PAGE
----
A final reflection on the vastness of Siberia.
Some 40 plus years later, Ronda and I had an all expenses paid trip, plus fee, to Sakhalin Island, a place described by Chekhov in a landmark series of articles (c.1890) as ‘hell’. It was a prison camp in Tsarist days.
It lies to the north of Japan, being the easternmost part of Russia and was divided into the northern Russian section with the southern belonging to Japan.
At the end of the Second World War, in a brutal conflict, the Russians conquered the whole island and lay claim to it to this day. A big part of the prize lies underground, the huge quantities of oil and gas being heavily exploited. This industry is multi national and the children of the employees, of course, need international schools.
Thus it was, early one week Ronda and I were happily doing a school visit in a local village, within a few days we flew to Seoul in Korea and then north to Sakhalin to work with the international kids. A remarkable (and exhausting) experience. Good exercise was provided by a fine tennis court and a sprinkling of tolerable tennis players amongst the staff.
And so into Poland, the nagging premonition still hanging in the freezing air.
My knowledge of this country was basic to say the least. When I was a kid in Tasmania our elderly Polish neighbours had escaped from that country at the end of the war. From my point of view it was hard to see southern Tasmania as a kind of earthly paradise but, to them, it was even more than that. I was too young and ignorant to comprehend the full horror of their lives. Of course, think Poland, think the Chopin who everybody knows, or should. The Polonaises and Mazurkas are old friends but it was his third piano sonata that caught me out. It emerged from the car radio, a sort of son et lumiere as the trailing car headlights indicated I might speed up a bit. I pulled over and entered this sublime world that Ashkenazy picked out with consummate skill. How extraordinary that a series of notes played on a single instrument with no devices, augmentations or frills whatsoever can have such profound power.
The road to Warsaw would not be dignified by such a term. There were no frills here either. At times it was very much a communal thoroughfare, carts, pedestrians, bikes, and the odd cow or two added to this bucolic agrarian landscape. Darkness had descended and Esmeralda’s lights struggled with this farming melange. This was not quite the sophisticated Europe that I had imagined.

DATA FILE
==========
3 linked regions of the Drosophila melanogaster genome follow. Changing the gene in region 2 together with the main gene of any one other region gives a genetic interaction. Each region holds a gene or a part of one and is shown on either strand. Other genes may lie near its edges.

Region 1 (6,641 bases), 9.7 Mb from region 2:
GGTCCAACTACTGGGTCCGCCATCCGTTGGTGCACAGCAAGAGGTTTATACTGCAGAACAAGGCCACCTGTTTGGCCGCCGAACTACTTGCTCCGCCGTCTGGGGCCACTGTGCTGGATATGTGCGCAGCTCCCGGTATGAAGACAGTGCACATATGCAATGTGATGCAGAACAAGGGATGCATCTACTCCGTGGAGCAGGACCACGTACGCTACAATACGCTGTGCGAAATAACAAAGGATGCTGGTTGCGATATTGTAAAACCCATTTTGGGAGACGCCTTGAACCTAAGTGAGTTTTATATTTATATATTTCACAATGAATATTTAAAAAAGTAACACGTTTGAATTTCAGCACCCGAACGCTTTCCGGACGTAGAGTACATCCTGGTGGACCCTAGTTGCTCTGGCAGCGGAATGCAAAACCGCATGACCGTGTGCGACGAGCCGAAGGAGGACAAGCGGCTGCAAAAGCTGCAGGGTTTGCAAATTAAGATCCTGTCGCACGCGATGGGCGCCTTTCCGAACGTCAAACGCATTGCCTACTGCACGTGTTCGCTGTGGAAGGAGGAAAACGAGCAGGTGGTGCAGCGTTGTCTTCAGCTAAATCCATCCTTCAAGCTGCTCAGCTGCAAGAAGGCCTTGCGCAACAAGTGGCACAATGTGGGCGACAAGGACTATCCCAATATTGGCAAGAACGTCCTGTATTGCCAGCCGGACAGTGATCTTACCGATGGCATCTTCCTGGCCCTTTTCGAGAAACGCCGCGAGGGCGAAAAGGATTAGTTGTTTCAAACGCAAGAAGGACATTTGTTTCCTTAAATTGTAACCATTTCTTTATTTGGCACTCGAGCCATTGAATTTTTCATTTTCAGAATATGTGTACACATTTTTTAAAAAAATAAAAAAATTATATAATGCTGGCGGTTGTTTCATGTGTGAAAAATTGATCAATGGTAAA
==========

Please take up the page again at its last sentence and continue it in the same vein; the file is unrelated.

The door pillar took the full force of the blow. Down he went with a sickening thud.
Rounding a hairpin bend this swaying figure appeared in the middle of the road, 20 metres away. Good reflexes swerved but he was side-swiped. Oh God, we still had those German plates which were seen at once. People materialised from everywhere. By indication and gesture and the Polish for GO! GO! GO! was yelled at us. No we didn’t. Getting out of the car we approached our supine friend and , as we surveyed the damage, we were re-assured. We got him to his feet and a bit of self propelled arm rubbing started to happen. This good sign was dwarfed by the cloud of pungent vodka that wafted round our best efforts. Our man was legless.
He seemed OK, but we could not be sure. A lengthy spell in a Polish gaol could be on the cards if things were otherwise, so we followed the advice of our farming friends and got going.
Warsaw cheered things up. At least it’s modest display of neon lights and signs was a tad more welcoming than the Russian equivalent.
This city and it’s Jewish community suffered terribly during the war. This pogrom has been well documented, and despite the rebellion in 1944, this again was crushed by the Nazis. In September 1945, the Russians captured Warsaw. By January of 1945 80-90% of the buildings had been destroyed. Re-building of a sort commenced under a Soviet puppet regime. ‘Stalinism’ lasted until 1956.
Esmeralda was performing well, no hint of the sulks, so we set off for the East German border. The journey included the attractive university city of Poznan, it’s architecture and general aura giving a real lift to proceedings. The same could not be said of our ‘in car’ catering, perhaps the food would be better in a Polish prison, one of us joked.
Ho Ho!.. The East German border resembled a military parade ground with a load of police thrown in. Everybody had to get out of their cars and thorough searches of the whole vehicle, inside and out, led to long queues forming. I was almost certain they were looking for something or perhaps some collateral damage, particularly with foreign cars. No more jokes about Polish prison food.
We got to the head of this vice-like road block. Nerves jangled.
A rather jaded para military waved us through, he did not even want us to stop.
Read more of my adventures in the previous episode.
Or start at the beginning… I was born at a very early age…